A possible deployment of the Chinese Navy to fight piracy off Somalia has received overwhelming support from the country's domestic society.
Chinese Vice Foreign Minister He Yafei confirmed that the government is "seriously considering sending naval ships" to the waters in the near future when speaking at a ministerial meeting of the UN Security Council on Somali piracy in New York on Tuesday.
The official's remark was soon backed by researchers and netizens who also urged the government to send the fleet as soon as possible since a Chinese commercial ship was rescued after multi-national soldiers forced the retreat of pirates in the Gulf of Aden on Wednesday.
Naval exercise aimed at terror
Although the vice foreign minister did not mention the Chinese Navy's recent activities, a maritime exercise implied that the military has been preparing for overseas deployment.
The Chinese Navy has just finished an anti-terror exercise in South China Sea waters with warships and helicopters "rescuing" hijacked cargo vessels.
Major-General Jin Yinan, a prominent Chinese military strategist with the National Defence University of the People's Liberation Army, said earlier this month that the actions of pirates in Somalia waters had brought the same consequence as terrorists' actions.
Many netizens worried that the fleet deployment could be a challenge to test the Chinese Navy force's long-range combat ability since China has no overseas military bases to provide logistic supplies.
However, Jin said no overseas bases was a problem, but the navy's supply ships are capable enough after many tests in global voyages.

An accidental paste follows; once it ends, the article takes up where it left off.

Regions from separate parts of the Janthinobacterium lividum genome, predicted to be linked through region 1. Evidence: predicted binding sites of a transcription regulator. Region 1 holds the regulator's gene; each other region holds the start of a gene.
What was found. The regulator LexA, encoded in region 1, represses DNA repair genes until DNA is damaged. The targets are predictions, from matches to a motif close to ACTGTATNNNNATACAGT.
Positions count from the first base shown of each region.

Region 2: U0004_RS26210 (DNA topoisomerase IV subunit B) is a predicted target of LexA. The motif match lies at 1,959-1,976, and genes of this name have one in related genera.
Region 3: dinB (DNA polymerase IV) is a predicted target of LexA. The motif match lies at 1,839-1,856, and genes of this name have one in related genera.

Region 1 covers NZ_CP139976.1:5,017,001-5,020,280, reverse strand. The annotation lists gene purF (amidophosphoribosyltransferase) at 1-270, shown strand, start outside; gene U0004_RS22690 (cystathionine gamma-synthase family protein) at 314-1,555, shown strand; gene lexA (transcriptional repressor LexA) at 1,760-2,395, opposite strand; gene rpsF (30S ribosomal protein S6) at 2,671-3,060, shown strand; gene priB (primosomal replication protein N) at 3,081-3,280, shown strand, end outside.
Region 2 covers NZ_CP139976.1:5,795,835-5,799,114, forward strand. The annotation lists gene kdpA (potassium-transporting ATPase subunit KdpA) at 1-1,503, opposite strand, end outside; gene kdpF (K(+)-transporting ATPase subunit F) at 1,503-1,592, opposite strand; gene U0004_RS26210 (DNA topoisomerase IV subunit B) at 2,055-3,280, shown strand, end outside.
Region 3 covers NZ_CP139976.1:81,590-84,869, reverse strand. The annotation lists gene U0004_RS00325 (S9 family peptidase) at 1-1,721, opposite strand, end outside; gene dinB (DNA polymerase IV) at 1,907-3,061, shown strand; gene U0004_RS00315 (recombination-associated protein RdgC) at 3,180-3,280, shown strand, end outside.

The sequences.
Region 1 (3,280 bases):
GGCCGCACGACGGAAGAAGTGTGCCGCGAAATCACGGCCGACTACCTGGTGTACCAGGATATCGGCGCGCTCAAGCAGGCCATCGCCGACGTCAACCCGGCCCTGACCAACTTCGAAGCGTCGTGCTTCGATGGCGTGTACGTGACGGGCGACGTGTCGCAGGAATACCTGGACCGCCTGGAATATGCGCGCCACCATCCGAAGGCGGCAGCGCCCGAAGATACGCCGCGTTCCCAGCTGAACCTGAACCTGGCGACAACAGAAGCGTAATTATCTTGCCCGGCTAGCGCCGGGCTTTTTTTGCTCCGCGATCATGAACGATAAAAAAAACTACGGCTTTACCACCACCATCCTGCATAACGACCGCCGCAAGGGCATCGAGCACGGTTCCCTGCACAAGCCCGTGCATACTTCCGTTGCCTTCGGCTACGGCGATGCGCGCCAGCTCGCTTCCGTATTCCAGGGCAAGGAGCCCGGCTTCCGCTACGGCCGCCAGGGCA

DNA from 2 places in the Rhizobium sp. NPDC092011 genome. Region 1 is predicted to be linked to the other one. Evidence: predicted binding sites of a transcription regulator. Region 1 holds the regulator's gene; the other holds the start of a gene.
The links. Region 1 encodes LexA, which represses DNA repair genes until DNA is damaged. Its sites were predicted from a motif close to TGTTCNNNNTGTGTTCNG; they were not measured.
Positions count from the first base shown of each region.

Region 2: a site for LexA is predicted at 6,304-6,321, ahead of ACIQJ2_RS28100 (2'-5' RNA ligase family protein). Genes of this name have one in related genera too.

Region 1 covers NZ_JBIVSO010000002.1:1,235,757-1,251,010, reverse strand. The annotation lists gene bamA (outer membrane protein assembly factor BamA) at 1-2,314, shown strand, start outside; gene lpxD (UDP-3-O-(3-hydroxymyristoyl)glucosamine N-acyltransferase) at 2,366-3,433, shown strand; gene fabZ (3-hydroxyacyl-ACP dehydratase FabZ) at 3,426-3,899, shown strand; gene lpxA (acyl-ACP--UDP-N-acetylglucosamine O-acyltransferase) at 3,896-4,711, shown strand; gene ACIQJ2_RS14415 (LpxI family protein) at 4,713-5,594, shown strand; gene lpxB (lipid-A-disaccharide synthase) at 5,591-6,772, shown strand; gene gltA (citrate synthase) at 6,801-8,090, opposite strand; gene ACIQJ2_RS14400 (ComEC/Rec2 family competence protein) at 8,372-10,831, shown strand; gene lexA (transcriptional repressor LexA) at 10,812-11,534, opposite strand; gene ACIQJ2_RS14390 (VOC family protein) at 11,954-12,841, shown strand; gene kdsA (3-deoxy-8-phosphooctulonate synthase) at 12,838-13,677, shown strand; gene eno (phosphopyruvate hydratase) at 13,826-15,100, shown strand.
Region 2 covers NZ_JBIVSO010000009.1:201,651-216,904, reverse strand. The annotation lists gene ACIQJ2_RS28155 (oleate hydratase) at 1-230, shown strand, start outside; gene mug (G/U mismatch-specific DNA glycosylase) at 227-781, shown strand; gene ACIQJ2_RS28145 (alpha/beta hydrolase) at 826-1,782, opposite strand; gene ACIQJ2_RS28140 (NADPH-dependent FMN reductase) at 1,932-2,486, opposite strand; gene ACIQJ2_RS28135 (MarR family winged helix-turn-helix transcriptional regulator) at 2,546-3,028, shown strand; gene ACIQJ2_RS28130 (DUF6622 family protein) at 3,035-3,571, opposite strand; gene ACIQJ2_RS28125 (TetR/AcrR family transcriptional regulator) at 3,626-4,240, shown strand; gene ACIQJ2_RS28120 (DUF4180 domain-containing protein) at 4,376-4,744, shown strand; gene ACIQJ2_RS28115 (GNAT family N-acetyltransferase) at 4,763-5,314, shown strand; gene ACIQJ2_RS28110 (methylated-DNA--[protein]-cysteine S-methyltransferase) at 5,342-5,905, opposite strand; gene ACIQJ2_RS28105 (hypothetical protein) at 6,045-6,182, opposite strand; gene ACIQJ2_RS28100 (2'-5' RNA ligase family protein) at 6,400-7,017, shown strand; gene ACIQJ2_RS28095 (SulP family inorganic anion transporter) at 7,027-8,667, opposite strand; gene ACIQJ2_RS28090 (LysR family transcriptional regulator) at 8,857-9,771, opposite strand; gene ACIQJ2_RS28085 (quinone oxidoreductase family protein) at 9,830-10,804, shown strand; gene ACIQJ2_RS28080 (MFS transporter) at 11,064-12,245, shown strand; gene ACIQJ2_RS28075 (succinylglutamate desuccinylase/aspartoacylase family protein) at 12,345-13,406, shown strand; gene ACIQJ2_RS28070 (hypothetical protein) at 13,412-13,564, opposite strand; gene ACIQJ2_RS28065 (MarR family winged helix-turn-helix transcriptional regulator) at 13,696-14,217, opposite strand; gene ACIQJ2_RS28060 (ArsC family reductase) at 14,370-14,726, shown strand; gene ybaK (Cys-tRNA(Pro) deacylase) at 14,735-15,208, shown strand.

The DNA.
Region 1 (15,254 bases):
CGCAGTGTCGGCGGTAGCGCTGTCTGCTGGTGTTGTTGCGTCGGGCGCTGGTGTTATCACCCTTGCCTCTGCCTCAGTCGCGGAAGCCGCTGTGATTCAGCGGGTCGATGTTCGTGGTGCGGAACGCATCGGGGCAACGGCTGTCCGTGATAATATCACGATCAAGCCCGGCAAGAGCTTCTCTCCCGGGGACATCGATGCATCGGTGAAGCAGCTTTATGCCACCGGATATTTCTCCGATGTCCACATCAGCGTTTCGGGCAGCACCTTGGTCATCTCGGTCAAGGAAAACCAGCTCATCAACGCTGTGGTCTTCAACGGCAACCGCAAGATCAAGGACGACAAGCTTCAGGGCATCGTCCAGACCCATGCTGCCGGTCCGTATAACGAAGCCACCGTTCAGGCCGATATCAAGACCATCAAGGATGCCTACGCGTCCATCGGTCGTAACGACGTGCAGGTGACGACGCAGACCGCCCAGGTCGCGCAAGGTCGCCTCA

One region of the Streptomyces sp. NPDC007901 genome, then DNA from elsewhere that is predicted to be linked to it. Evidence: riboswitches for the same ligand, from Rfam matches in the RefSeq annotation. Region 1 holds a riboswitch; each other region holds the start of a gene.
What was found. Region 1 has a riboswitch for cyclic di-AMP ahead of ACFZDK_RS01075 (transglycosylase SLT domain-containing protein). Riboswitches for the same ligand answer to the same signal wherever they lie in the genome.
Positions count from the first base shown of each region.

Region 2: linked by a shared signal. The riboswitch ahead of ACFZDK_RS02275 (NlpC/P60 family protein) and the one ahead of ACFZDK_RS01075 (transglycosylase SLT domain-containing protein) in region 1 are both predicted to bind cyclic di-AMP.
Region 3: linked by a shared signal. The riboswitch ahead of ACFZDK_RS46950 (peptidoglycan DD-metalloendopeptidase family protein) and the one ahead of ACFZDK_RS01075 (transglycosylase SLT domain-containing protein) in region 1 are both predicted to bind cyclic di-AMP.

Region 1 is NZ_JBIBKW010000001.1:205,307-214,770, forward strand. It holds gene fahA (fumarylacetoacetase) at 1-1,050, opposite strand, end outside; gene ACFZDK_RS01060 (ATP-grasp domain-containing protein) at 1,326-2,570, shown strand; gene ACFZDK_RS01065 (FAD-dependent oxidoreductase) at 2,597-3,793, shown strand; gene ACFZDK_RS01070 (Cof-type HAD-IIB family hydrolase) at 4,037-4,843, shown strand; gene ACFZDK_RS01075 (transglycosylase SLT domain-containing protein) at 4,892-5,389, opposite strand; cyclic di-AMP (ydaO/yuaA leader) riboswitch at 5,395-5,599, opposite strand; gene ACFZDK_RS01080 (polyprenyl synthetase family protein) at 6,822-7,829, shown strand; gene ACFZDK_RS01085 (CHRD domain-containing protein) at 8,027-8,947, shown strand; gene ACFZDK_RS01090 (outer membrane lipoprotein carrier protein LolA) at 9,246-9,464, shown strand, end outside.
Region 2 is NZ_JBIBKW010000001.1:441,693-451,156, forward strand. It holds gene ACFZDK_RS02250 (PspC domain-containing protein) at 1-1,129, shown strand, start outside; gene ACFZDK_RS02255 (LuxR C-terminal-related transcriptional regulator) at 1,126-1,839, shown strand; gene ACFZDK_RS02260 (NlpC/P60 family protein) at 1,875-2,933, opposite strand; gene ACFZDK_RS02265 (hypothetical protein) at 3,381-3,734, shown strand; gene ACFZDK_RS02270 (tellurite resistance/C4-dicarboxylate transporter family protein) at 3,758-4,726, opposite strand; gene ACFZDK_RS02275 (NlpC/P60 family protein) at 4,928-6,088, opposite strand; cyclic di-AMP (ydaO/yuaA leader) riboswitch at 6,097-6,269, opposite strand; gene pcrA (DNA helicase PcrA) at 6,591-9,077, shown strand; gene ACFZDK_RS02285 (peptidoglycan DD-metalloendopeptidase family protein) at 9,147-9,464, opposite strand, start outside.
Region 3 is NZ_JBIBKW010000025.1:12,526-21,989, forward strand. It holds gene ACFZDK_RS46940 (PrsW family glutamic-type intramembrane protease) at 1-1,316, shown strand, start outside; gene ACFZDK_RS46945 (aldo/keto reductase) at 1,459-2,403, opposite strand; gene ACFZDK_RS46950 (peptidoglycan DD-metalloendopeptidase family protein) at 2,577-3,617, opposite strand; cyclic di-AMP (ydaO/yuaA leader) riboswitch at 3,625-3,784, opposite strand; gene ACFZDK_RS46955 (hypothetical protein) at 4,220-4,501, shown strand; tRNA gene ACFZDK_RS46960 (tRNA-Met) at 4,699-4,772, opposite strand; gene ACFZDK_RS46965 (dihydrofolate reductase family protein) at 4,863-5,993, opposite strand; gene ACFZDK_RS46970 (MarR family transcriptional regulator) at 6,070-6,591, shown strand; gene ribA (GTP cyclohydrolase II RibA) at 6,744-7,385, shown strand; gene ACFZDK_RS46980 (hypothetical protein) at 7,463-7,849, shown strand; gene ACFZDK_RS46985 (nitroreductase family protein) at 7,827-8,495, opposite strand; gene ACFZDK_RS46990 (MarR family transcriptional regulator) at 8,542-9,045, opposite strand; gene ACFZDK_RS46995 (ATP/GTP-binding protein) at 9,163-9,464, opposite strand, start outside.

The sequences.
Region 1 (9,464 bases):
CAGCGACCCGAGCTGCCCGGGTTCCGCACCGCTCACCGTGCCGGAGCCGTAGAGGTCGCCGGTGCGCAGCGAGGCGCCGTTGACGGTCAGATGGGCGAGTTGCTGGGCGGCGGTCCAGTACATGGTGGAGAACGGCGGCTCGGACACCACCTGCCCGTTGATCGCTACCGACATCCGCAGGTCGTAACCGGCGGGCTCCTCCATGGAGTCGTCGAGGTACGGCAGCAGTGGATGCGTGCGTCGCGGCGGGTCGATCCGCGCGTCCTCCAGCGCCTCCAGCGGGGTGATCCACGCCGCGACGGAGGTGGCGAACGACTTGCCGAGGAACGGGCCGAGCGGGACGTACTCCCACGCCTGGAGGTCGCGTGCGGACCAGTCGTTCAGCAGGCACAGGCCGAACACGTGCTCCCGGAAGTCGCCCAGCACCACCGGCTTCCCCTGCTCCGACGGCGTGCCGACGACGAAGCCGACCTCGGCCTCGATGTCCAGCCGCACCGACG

Public support to deploy fleet
A suvey conducted by www.huanqiu.com showed that more than 14,124 netizens, 90 percent of the total online interviewees, voted yes to sending a pirate-fighting fleet to Somalia as of Tuesday evening.
"We fully support the government's decision and hope the fleet could be deployed as soon as possible since China is a responsible country which should take part in multinational peacekeeping in the region," said a netizen in a posting on huanqiu.com.
"It is very essential to secure a safe maritime route for Chinese petrochemical companies since their oil imports from Arab countries will mostly go through Somalia waters," another netizen named Zhenhua said on www.zzdnews.com.
Many netizens hailed the possible fleet by comparing it with Chinese historical naval expeditions sponsored by the Ming government between 1405 and 1433, during which the emperor's envoy Zheng He led the fleet to as far as East Africa.